In addition, manufacturers can employ the product to train its field sales staff; provide instruction to retail sales associates; test concept products cost effectively via virtual focus groups; or, packaged as a CD, to replace paper brochures on sales calls. Sims recalls that Maytag even staged a virtual launch of its breakthrough Neptune washer using a LiveManuals simulation, and began receiving orders before an actual model was debuted.
The demonstrations themselves can run as long as 15-minutes, with up to 90 seconds devoted to each segment or product feature. The 400K packages require no download time, now that LiveProducts has upgraded the software to a plug-in-less format, and manufacturers can either host the demos themselves or let e-SIM serve them into their Web sites seamlessly.
The Panasonic deal brings LiveProduct's client roster up to 21 companies — for which it has so far produced some 100 simulations — and follows a flurry of agreements earlier this month with Nikon and Samsung. For the former, LiveProducts will produce simulations and manuals for Nikon digital and SLR cameras, while Samsung will employ the virtual demos for a forthcoming line of wireless phones. By mounting a virtual launch, said Samsung's Peter Skarzynski, senior VP/sales and marketing, Wireless Terminals division, "We are able to greatly enhance our marketing efforts, leading to quick market penetration, a better-educated sales team and fewer returns and calls to our centers."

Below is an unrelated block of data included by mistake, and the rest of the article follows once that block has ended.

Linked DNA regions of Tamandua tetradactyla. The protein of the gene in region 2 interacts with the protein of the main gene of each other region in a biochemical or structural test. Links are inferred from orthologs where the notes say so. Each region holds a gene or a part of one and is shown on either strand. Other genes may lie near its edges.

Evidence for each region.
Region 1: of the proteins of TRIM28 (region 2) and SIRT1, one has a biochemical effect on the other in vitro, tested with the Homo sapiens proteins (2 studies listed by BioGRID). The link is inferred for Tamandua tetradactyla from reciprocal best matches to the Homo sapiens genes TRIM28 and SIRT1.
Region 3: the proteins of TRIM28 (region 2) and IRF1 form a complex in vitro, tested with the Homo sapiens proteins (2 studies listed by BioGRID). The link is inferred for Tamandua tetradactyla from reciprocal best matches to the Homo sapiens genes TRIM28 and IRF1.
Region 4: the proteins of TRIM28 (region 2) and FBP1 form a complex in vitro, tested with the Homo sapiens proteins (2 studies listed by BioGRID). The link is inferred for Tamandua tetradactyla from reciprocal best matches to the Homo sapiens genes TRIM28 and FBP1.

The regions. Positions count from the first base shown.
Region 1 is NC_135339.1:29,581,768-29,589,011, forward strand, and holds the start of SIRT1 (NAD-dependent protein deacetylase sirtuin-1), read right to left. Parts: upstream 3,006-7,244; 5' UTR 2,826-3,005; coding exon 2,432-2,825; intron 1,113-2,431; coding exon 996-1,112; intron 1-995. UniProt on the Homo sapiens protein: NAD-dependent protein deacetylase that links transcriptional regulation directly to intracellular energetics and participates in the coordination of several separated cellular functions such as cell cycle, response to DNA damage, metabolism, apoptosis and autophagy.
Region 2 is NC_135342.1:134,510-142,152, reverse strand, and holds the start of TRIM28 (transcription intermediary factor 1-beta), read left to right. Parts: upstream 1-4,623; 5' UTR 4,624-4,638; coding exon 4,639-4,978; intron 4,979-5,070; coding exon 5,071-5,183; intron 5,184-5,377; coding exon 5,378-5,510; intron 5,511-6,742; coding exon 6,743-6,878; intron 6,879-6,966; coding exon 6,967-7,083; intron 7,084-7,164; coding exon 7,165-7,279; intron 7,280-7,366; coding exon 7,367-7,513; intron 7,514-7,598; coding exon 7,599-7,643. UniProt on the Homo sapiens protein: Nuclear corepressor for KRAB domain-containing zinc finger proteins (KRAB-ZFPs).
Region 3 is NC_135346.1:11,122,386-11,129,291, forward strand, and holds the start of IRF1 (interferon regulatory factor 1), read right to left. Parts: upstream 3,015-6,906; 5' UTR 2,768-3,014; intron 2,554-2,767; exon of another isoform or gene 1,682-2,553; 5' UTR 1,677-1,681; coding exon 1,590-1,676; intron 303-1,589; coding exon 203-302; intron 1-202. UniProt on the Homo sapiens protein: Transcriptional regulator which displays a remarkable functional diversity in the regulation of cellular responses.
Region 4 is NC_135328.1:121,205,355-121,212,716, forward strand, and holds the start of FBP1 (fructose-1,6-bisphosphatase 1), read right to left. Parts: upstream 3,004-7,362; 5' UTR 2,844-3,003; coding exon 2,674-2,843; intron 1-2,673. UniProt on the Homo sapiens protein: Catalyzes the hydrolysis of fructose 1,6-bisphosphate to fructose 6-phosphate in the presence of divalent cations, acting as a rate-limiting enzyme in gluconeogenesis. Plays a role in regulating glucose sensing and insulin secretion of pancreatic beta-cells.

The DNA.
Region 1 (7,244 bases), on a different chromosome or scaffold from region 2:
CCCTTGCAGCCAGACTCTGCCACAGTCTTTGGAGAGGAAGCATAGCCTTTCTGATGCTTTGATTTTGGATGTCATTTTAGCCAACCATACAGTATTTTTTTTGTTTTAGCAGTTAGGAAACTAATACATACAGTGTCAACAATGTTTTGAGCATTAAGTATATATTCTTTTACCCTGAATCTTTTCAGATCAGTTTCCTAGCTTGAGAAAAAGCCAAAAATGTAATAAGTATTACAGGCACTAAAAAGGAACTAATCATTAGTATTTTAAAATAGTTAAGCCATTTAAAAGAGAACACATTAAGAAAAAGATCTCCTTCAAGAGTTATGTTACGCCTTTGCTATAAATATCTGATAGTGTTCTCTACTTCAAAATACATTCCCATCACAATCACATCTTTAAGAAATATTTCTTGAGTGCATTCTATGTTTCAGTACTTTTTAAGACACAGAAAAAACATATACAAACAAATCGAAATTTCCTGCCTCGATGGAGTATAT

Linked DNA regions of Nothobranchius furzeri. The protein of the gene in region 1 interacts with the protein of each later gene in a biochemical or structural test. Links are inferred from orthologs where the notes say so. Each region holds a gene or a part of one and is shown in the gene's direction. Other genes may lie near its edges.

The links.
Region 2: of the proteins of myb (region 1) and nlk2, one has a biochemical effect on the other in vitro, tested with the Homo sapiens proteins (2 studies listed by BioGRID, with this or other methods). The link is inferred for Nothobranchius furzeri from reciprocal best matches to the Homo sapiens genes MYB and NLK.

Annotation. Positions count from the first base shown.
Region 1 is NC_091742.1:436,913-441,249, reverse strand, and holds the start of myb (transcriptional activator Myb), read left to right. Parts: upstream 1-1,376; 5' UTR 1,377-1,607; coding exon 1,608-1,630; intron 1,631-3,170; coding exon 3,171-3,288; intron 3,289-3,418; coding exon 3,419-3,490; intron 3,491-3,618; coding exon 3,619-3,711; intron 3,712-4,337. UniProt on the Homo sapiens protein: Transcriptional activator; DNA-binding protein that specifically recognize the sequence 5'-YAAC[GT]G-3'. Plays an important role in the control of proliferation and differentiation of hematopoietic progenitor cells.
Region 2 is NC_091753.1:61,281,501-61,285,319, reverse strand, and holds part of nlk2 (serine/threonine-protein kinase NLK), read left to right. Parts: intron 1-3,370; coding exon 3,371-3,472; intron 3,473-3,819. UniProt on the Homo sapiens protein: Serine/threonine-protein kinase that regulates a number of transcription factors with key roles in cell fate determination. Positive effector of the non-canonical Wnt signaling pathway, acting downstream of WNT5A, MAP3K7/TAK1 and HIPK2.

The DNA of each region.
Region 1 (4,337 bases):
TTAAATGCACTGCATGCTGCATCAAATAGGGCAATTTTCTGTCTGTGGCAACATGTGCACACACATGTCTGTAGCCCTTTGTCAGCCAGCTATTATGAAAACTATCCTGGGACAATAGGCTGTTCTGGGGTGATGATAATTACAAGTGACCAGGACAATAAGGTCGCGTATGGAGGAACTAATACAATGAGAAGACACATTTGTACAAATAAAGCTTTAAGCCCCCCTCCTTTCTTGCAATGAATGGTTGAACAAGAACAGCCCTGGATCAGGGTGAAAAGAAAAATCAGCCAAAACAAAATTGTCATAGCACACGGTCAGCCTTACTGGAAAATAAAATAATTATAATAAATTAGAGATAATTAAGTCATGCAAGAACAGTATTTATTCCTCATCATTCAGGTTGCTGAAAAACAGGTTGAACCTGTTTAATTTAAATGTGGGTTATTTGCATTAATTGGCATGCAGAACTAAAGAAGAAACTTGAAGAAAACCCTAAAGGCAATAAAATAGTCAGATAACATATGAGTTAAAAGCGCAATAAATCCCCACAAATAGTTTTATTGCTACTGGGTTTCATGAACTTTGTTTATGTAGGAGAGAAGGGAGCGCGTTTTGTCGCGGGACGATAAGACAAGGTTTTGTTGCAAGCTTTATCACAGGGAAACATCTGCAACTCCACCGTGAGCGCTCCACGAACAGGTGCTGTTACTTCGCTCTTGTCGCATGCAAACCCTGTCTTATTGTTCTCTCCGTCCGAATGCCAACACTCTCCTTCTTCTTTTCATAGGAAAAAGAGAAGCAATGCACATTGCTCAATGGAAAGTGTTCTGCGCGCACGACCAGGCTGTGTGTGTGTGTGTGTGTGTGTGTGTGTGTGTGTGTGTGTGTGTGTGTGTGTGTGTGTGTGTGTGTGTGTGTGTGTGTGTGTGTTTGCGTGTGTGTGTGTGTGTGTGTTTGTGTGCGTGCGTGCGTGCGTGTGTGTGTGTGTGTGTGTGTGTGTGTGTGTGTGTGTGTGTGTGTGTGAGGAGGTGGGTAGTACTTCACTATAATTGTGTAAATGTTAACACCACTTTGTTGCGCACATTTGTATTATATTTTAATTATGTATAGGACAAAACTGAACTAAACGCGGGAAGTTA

Added Nikon's VP/Internet development Jerry Grossman, "We're using product simulations to improve our ongoing customer relationships by providing a unique way to educate our audience about the newest and latest innovations."
Contracts were also recently signed with Sony to create a Web-enabled, electronic version of its accessories catalog; with Seiko to develop LiveManuals for 16 products including SmartPads portfolios and electronic dictionaries; and with Maytag to compliment its Neptune washer demo with one for its Neptune dryer.
Other appliance clients include Amana and GE, while the CE roster also counts Cobra, Ericsson, Hitachi and Kenwood.
Looking ahead, Sims hopes to branch out into the aerospace, automotive, marine and medical equipment markets, where he believes there would be an affinity for virtual demos, while LiveProducts will explore e-commerce and CE portal opportunities for its livemanuals.com Web site, which is backed by AOL and receives 50,000 unique visitors per month.
"The idea is to make it a destination site," he said, "and we think we've created the ultimate site for e-tailing." Indeed, besides housing his clients' product simulations, livemanuals.com maintains links to virtually every CE manufacturer's site for product information; provides extended warranties contracts and repair services through GE and Service Magic; allows consumers to store model numbers and warranty information online; and comparison shop via the DealTime shopping bot service.
Concluded Sims, "We've positioned ourselves as the standard for how to present products."